DS does lots of sport pretty badly, knows his limitations but does it anyway, because he enjoys it. He has nice friends. He is a bit nervous about going off on his own, although we try to encourage it. He is happy to stay with other people and go on cub camp etc. He will act very happily but won't sing solo. Again, he knows his limitations!!!

throckenholt Mon 27-Jun-11 08:22:24

My 9 year old (10 in two weeks) is shy and unwilling to talk to people who he doesn't know. But once he knows them he is confident and happy to approach them on his own. Hates any kind of performance.

My 8.5 year old twins are similar to ds1 but even more unwilling to approach people - takes them longer to get their confidence and it can be easily knocked. They are improving as they get older. Both hate any public performance with a passion.

marialuisa Mon 27-Jun-11 12:10:13

DD has turned 10 but thinking back a couple of months....
-Go to local shops on her own or with friends to buy bread/sweets/post a letter (involved crossing a busy road)
-Shop on her own in a familiar shopping centre an meet us at a pre-arranged timeand place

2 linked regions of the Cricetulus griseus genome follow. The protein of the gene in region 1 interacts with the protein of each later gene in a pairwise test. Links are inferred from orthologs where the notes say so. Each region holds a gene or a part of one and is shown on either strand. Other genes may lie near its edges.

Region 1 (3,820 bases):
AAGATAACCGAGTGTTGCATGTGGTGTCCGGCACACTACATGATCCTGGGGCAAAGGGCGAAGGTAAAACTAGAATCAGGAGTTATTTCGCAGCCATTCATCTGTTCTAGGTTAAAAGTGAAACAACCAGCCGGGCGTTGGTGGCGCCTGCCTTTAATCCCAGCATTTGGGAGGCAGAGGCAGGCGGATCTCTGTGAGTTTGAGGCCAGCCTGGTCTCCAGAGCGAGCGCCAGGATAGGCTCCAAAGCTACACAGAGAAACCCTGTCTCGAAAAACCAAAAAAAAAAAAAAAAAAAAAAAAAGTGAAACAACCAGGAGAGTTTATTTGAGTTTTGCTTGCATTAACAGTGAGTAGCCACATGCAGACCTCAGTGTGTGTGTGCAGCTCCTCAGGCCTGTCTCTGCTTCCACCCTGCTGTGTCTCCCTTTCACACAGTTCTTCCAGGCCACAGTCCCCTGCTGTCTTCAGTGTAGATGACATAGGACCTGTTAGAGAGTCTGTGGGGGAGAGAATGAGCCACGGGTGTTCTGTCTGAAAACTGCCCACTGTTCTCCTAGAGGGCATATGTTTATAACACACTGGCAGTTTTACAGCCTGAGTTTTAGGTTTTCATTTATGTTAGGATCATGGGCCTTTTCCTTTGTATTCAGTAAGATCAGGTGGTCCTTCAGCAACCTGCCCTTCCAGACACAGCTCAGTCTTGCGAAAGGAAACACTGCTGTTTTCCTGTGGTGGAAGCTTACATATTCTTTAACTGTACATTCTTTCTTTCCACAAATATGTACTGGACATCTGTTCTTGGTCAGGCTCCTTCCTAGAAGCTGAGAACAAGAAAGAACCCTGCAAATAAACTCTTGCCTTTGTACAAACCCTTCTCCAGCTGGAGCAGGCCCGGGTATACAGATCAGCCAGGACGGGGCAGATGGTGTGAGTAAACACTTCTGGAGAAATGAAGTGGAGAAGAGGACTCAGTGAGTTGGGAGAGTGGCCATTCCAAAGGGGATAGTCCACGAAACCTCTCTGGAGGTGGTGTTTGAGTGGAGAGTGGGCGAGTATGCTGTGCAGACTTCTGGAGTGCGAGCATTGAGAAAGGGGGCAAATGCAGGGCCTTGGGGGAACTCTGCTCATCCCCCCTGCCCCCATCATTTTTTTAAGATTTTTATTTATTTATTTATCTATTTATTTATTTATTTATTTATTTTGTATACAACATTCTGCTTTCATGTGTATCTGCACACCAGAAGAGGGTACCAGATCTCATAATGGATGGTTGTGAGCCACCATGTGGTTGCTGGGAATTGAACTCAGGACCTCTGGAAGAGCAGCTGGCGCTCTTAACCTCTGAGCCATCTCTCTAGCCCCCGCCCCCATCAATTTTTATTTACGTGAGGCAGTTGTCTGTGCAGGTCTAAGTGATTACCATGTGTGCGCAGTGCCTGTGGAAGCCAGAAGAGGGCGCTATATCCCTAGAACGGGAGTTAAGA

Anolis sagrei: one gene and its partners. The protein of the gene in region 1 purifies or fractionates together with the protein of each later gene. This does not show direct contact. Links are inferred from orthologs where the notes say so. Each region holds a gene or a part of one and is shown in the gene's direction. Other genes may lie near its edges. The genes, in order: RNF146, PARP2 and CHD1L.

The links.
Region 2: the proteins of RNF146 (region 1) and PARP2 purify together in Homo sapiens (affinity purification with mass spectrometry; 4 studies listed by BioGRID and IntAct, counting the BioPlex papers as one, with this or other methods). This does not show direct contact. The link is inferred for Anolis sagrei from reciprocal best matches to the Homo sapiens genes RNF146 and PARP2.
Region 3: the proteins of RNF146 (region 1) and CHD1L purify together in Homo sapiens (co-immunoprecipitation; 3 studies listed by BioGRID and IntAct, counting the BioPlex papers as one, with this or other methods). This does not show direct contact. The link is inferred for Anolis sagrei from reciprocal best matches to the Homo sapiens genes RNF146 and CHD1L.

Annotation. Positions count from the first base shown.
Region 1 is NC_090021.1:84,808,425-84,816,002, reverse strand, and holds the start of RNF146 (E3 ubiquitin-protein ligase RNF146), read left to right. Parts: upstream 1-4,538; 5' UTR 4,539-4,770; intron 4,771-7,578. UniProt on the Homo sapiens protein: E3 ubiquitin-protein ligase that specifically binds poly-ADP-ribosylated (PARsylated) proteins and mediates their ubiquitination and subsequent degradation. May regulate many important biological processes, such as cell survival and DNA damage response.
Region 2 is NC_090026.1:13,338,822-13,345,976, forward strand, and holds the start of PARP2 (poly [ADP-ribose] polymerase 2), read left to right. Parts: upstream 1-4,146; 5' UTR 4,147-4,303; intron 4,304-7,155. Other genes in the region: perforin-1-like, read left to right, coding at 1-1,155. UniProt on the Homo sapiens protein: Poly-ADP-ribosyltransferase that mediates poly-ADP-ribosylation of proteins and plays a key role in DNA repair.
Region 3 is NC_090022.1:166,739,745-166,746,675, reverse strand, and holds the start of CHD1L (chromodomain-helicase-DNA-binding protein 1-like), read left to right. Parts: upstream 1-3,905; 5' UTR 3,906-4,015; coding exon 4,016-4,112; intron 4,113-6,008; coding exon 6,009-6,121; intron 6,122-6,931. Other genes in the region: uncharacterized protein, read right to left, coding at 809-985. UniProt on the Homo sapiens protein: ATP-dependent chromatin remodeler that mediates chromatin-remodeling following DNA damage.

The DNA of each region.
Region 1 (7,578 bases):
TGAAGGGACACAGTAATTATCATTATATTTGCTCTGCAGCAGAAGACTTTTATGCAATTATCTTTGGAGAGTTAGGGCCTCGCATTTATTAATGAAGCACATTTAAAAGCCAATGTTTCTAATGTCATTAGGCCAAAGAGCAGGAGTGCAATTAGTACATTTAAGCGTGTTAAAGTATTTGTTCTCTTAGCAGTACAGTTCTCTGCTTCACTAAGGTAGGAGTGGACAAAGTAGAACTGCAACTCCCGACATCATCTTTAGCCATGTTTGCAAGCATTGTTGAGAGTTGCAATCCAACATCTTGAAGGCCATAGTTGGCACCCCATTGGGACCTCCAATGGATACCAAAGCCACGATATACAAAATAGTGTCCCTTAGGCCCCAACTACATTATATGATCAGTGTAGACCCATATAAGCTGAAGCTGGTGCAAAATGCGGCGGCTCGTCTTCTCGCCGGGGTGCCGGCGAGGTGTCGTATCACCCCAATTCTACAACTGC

-Cope with a long bus journey with older kids an wait sensibly if we were late to collect her
-Walk happily into social situations where she knew no-one and make friends
-Talks easily to adults, looking them in the eye etc.
-Performs on stage happily

Can't think of anything she's scared of-skis, jumps off diving boards and so on. She can lack belief in her own abilitie which is a mixed blessing.

balia Mon 27-Jun-11 21:42:11

Thanks everyone!

Mumsiepie Good reminder, but I'm not trying to compare DSS with anyone, just to get a general feel for where he is right now. DH is a bit of a worrier and feels that DSS is a lot less confident than other children (people have remarked on it) and he thinks we should be aware of it and give DSS opportunities to develop confidence. DSS wouldn't/hasn't done any of the things in marialuisa's list, (your DD sounds like a lovely, confident girl, BTW) but he also doesn't do much from anyone else's list, either. He clings to DH's/my hand in all public places, never talks to other adults or children except very close family and even then not unless 'spoken to' on many occassions. He's happy playing with DS (4) in the back garden but not in the street or park. With encouragement, he has ridden his bike round the estate a couple of times recently. Certainly doesn't do any drama, performance or anything like that.

Don't get me wrong, he is a lovely, kind, sweet boy. He's clever and gentle and curious about lots of things. He has a great sense of humour. But we both worry that his shyness/fear is becoming out of the ordinary and may become a problem, and we want to help. It's not a phase, he's always been a bit quiet and timid but now he's getting older it seems more marked and out of the ordinary.